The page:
Should Labour apologise, and if so what for? Ever since the last election and even more since the election of Ed Miliband as leader, there has been a near universal assumption that the party is not doing as well as it should, that its lead in the opinion polls is shaky, that the ‘South’ is lost, that Miliband is hopeless, and that, consequently, Labour should show ‘humility’ and return to Blairism under a different leader. John Rentoul recently wrote in the Independent that the Labour Party has moved ‘to the left faster than the speed of light’. The definition of ‘left’ here is one that few outside Blairite circles would recognise, but it’s still telling. The idea that Labour has fled to the ‘left’, though absurd by any conventional definition, and the belief in the party’s general decrepitude, are held not just in the media but also among both ageing and rising Blairites. They have reasons for wishing all this to be true. The problem is that it is not true. Although the opinion polls have wobbled, Labour has been ahead very nearly since the coalition was first formed – usually by a wide enough margin to win a putative election. Labour has also done well in all the by-elections in this parliament. Its performance has been surprisingly good: better than it had a right to expect. It is not Labour’s ‘disappointing’ record that needs explaining but why so many persist in saying that it is disappointing. The hostility of the Tory press is to be expected, but the extreme reluctance of the media generally to admit that Labour is doing reasonably well or that Miliband might become an effective leader is a measure of its general neo-Blairism. The first reason for not apologising is that Labour’s present political-electoral position does not warrant it.
The second reason is that apologising is usually bad politics. Those who blame Labour for what happened in 2008 and after will continue to blame it however many mea culpas Ed Balls utters. Such apologies rarely sound heartfelt and, once started, there is no end to the habit. Apologies in any case serve only to legitimate the policies and rhetoric of one’s opponents. The present government, despite the incoherence and silliness of many of its policies, has one rock to which it can cling: the debt. A debt which is always portrayed as Labour’s debt. The Tory policy of paying off the debt in a single parliament has always been political: it never had an economic justification and Cameron and Osborne’s attempts to give one were always unconvincing. But it gives the government a raison d’être it would not otherwise have, and presents to the electorate, which has its own struggles with debt, a policy it thinks it understands and which seems to explain everything else.
It was probably inevitable that Labour would have to apologise for its failure to regulate the banks, though it might be worthwhile, if awkward, to point out that the Tories were equally culpable. But it certainly should not apologise for the debt. That would simply confirm coalition myths. It could also point out as often as possible that deflating the economy actually raises the debt burden – which is what has happened under the coalition. There was no need for Balls to say that he would stick to Conservative spending cuts and no reason at all for him to claim that windfalls from the sale of the semi-nationalised banks should be used to redeem debt, rather than to increase spending. The coalition’s cuts are economically and morally mistaken; Labour should stick to the policy it had before the election – which, after all, did itself involve heavy (but not ruinous) cuts in public spending. Balls has made an effective case against the government’s cuts, this parliament has another four years to run, and we don’t know how long the electorate will assent to austerity – especially as the cuts have not yet fully taken effect – or when it will start, for example, to associate rapidly increasing hospital queues with the failure to ringfence the NHS budget. Now that the Labour Party has abandoned so much of its traditional social democracy, public spending is one of the few things it still stands for. Why throw this advantage away when there is no immediate electoral reason for doing so? Political parties should never miss the opportunity to say ‘we told you so’ if the opportunity arises – which it probably will.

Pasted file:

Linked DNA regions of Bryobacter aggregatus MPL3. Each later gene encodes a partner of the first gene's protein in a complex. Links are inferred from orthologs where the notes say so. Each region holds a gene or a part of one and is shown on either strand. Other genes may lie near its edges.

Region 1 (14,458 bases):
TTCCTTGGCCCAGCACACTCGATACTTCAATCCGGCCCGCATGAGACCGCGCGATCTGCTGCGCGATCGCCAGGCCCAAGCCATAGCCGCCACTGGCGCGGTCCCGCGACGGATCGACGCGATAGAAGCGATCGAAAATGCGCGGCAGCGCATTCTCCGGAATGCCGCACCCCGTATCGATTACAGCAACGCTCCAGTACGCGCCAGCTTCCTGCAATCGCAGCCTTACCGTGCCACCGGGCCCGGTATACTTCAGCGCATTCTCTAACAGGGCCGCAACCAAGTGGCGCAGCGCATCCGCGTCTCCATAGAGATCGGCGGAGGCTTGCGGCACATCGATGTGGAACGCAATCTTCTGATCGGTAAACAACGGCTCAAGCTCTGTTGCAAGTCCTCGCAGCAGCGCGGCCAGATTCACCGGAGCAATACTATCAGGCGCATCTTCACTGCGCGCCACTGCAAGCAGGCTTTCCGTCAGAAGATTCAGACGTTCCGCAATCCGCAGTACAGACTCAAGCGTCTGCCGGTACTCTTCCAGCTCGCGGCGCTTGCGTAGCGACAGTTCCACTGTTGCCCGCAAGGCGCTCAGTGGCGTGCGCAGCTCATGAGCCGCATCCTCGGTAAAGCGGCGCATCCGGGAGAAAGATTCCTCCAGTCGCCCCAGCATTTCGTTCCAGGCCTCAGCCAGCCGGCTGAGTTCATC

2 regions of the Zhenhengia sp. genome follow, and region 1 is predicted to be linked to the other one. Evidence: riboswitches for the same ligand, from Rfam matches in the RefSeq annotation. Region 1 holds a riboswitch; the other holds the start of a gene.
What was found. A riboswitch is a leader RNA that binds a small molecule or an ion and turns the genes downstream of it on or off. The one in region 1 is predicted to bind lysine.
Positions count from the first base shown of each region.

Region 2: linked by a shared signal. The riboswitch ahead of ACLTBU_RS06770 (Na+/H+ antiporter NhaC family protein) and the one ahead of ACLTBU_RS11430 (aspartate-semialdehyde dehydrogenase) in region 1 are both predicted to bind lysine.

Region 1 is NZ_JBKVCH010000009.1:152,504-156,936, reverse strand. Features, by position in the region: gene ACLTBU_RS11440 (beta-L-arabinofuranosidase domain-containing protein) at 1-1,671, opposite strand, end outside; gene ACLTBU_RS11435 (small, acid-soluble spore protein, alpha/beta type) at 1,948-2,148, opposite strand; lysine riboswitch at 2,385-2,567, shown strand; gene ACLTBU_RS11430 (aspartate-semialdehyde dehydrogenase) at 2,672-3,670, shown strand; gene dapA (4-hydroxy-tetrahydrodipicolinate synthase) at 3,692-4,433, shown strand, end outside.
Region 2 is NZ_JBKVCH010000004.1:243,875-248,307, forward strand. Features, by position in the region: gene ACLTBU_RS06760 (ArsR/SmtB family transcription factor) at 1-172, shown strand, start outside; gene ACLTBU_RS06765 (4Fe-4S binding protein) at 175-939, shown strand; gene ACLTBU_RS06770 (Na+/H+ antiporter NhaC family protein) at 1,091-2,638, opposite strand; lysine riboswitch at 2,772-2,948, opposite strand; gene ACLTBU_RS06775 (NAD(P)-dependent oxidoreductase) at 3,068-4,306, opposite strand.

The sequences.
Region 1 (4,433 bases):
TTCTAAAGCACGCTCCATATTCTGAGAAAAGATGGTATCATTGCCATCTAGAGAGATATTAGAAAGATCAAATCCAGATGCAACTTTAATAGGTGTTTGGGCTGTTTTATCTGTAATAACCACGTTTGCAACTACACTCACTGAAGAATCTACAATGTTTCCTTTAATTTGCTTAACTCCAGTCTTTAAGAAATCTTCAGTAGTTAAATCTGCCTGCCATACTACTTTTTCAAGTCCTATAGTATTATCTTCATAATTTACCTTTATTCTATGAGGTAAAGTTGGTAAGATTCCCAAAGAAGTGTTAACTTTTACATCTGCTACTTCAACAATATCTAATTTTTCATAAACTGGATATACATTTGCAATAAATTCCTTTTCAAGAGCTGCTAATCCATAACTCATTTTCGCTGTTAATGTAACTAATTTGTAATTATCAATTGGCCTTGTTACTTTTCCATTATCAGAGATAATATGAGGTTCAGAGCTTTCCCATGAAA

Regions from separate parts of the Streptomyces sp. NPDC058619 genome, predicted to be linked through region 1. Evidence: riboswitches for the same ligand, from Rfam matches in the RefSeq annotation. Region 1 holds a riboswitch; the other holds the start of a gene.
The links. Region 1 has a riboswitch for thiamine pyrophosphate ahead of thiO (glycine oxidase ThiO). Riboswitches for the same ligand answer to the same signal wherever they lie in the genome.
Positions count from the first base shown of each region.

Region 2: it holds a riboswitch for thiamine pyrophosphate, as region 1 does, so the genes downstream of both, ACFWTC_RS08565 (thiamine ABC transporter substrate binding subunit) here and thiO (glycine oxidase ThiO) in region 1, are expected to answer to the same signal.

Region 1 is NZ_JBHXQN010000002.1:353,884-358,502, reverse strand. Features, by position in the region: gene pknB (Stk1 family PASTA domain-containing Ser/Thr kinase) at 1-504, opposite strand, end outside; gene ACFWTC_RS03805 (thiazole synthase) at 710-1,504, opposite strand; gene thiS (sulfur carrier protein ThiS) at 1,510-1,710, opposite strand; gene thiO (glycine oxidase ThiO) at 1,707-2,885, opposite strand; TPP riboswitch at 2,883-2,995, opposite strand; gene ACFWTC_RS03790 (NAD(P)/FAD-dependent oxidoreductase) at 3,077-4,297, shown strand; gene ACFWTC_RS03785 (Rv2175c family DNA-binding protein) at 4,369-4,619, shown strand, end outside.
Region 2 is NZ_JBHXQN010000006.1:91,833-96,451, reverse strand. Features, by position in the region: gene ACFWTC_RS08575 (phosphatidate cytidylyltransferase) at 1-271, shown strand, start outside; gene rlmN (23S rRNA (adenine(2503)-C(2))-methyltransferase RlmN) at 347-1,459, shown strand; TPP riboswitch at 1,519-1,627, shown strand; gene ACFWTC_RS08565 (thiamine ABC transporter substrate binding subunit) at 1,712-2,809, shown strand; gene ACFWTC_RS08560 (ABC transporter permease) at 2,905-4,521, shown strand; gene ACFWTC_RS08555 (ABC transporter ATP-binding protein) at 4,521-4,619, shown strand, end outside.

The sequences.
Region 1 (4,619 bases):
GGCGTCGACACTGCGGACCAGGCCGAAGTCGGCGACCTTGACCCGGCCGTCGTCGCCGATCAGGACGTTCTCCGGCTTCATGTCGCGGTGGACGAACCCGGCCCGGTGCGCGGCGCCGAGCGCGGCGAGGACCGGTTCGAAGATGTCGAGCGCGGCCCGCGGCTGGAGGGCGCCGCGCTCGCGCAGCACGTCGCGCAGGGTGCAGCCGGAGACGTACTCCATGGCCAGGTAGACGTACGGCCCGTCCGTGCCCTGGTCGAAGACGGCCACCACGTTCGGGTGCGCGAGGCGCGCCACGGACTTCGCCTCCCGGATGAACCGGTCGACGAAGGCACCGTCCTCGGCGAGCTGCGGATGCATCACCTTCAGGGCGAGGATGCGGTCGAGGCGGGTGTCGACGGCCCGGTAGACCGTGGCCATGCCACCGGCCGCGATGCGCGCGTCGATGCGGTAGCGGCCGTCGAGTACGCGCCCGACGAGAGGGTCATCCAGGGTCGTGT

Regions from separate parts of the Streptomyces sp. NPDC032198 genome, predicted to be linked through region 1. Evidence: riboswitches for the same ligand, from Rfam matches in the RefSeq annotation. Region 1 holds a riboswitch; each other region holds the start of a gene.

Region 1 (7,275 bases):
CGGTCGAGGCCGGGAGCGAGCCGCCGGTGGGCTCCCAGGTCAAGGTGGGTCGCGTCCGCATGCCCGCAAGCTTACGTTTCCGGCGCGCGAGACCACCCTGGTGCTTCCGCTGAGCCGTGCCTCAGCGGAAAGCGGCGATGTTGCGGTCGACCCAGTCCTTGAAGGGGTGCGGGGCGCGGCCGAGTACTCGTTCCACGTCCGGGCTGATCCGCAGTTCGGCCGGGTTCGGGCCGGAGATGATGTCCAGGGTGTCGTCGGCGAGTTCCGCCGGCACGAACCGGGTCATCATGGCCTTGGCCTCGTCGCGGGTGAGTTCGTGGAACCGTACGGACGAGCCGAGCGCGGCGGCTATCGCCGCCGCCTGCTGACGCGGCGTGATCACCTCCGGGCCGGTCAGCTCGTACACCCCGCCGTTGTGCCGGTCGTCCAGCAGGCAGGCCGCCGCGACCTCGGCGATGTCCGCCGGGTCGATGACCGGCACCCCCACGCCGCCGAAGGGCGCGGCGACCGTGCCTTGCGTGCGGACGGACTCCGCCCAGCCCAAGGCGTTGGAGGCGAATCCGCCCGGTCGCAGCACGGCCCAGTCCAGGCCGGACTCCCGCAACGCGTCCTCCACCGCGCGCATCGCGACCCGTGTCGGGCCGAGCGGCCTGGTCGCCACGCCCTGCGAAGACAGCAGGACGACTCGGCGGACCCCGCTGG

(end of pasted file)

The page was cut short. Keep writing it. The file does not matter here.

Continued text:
Labour should be even more reluctant to apologise for its policies on immigration, crime etc. Or rather it should apologise for them, but not, as it is showing every sign of doing, on account of their lack of severity. Alan Johnson, ex-home secretary, in an otherwise sensible interview in the Independent on Sunday, says that he didn’t like it when Ed Miliband said ID cards were a mistake, but admits that this particular policy is the leader’s ‘“civil liberties” issue’. The leader is apparently ‘fine’ on the DNA database, CCTV and police numbers. ‘And he was fine on control orders, in the end, when it was all explained to him.’ Johnson is surprised that Cameron has allowed them to be ‘weakened’. Yvette Cooper, in a conference speech presumably designed to ingratiate herself with the police, and which earned the expected standing ovation, went even further. Unlike the coalition, Labour would support our ‘crime-fighting heroes’. The Labour Party has never understood the utter futility of all this. What good did ID cards, the now semi-illegal DNA database (about which Harriet Harman continued to dilate at the end of the Labour conference), the cameras and the whole paraphernalia of the security state do it? None: it darkened its good name. And I’d guess that to a large part of the public, the police today (or at any rate the Met) are anything but crime-fighting heroes. The Labour Party will never trump the Conservatives on these issues; but a belief that it can diverts the party from policies which are more socially significant and more in its interest to pursue.